What Blair has said about his commitment to the war, which he now admits was going ahead regardless of whatever justifications were needed for it, is fundamentally wicked. Huxley the humanist was way better and way ahead of him. In 1937 he wrote: ‘no government has the right gratuitously to involve its subjects in war. War is so radically wrong that any international agreement which provides for the extension of hostilities from a limited area to the whole world is manifestly based on unsound principles. Modern war destroys with the maximum of efficiency and the maximum of indiscrimination, and therefore entails the commission of injustices far more numerous and far worse than any it is intended to redress.’

‘Those who prepare for war, in due course get the war they prepare for.’

At last

It’s better when someone says it for you, Marcus Brigstocke’s rant about religion

A cheap laugh at this thicko’s expense

And a lazy post from me while I try to get back in the habit of blogging.

Fallen leaves

The Jewish memorials and museums in Berlin provide an effective antidote to the circus that Auschwitz has become. My friend Mick who had visited Auschwitz first, was particularly moved by Daniel Libeskind’s Jewish Museum which uses architecture to disorientate people and several voids to remind them of the enormity of the crime. The displays are largely about people, intimate, focussing on the tragedy of individual lives rather than the horror.  

But there are moments of horror too, such as experiencing the Fallen Leaves installation by Menashe Kadishman.



Birkenau is a slightly different proposition to Auschwitz. It still has the coach parties and picture takers and school trips, but its size at least disperses all of that and also conveys at least one aspect of the Nazi genocide – its scale. The size and layout of the site give it the feel of a memorial in its own right as do the rows of brick chimneys, exposed by the decay of the wooden huts that once covered them.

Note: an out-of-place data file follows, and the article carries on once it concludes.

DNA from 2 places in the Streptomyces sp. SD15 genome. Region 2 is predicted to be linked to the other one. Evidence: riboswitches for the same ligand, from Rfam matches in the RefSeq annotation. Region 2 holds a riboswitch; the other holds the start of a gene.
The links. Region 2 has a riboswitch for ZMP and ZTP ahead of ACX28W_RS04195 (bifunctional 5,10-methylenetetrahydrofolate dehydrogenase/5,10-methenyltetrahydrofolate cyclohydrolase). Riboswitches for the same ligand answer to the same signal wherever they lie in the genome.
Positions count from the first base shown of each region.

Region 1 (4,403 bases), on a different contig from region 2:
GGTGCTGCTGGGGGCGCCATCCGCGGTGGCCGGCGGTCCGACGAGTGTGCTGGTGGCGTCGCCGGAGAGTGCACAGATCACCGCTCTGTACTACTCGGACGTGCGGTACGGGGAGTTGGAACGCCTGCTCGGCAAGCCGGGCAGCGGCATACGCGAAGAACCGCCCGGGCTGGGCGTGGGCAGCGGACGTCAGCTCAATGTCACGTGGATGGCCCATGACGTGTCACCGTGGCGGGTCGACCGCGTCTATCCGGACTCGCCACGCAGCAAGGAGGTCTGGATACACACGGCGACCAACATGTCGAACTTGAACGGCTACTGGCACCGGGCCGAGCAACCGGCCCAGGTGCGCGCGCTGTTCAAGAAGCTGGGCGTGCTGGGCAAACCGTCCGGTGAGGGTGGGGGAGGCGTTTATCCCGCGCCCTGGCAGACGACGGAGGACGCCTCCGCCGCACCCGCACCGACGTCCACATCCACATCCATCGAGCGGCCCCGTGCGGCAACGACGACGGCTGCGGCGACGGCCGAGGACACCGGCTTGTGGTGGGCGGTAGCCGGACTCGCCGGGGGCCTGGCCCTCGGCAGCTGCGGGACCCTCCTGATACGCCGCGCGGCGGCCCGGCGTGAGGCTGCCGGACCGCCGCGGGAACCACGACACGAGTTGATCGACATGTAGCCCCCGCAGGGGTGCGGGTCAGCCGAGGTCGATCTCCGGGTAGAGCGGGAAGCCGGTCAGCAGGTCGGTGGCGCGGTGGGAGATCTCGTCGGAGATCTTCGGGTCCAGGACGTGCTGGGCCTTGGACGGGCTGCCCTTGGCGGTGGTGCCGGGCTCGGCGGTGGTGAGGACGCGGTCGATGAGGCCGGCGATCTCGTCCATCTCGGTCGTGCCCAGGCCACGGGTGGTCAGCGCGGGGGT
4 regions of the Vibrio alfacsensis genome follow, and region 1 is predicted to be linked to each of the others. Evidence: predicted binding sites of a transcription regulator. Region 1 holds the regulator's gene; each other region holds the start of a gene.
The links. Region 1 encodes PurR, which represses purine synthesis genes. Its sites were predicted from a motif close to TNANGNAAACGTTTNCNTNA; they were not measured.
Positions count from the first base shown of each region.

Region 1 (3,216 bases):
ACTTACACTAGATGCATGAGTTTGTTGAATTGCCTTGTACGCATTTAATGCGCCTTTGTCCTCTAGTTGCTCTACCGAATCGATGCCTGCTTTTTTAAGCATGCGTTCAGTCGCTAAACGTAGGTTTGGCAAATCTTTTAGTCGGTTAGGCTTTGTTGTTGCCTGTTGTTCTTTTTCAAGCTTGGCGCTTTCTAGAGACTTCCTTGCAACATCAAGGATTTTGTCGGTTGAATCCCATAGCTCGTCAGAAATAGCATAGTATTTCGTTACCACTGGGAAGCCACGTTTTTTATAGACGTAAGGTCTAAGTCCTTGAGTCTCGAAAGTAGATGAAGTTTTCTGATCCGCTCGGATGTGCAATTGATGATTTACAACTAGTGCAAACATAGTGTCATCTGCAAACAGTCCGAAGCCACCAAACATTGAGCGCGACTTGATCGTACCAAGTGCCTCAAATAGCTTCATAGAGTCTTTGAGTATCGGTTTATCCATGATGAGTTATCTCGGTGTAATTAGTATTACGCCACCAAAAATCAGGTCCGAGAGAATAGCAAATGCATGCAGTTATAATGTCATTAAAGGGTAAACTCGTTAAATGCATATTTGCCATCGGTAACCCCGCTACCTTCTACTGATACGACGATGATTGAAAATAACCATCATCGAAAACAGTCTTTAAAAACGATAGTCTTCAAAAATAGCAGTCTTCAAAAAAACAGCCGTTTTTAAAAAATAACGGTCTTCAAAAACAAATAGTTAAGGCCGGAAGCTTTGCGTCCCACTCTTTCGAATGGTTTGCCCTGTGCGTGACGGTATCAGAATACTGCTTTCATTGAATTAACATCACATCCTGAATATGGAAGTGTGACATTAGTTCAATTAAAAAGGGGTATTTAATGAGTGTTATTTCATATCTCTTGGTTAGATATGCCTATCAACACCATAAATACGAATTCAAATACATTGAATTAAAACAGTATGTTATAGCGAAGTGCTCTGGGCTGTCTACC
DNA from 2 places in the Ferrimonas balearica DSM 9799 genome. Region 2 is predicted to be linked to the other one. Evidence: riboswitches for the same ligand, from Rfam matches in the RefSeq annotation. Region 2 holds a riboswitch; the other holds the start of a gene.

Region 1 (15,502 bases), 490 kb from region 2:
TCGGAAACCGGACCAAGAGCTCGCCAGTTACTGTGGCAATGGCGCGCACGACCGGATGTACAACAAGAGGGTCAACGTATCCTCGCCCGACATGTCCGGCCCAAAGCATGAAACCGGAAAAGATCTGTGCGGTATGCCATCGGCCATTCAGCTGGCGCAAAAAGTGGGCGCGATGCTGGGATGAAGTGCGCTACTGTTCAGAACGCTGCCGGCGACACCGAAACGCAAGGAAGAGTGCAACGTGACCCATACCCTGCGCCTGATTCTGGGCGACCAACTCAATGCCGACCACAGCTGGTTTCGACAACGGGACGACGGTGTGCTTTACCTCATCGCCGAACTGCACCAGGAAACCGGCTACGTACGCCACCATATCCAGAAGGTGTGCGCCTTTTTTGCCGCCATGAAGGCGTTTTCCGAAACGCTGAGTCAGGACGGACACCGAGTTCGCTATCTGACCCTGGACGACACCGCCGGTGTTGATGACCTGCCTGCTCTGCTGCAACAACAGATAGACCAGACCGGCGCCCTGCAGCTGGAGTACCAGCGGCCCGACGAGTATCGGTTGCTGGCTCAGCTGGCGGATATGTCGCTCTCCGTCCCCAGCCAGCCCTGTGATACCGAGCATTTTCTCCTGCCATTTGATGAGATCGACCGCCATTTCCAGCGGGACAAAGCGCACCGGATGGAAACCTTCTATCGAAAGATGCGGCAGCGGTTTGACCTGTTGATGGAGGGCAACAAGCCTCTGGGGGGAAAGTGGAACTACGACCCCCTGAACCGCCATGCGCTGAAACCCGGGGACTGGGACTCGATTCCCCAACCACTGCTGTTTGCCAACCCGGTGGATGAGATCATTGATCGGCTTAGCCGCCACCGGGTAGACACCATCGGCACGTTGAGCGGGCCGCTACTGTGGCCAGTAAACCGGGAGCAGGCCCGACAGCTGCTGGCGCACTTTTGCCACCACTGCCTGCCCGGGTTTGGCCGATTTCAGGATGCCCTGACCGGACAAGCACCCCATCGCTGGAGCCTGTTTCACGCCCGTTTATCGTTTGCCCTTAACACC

Arbeit macht frei

I visited Krakow last week with some friends. Before we went there was some debate about whether we should visit Auschwitz or not. I was broadly against it, because I wasn’t sure what I would get out of it. But in the end I went with the consensus and because I thought I could at least explore how I felt about the place.

It was upsetting but not for the reasons I thought. It is now very much a tourist attraction, coach trips and postcards. I could accept this at some level if the people who visited it all reacted to it for what it is. But they don’t. We saw many people snapping smiling pictures of each other in front of the buildings. Most shameful was a guy of about 50 holding on to a barbed wire fence, pretending to be electrocuted and screaming at the top of his lungs to the ‘amusement’ of his friends. It is clearly time the whole place was closed to the public.

July 2020

Desk Jockey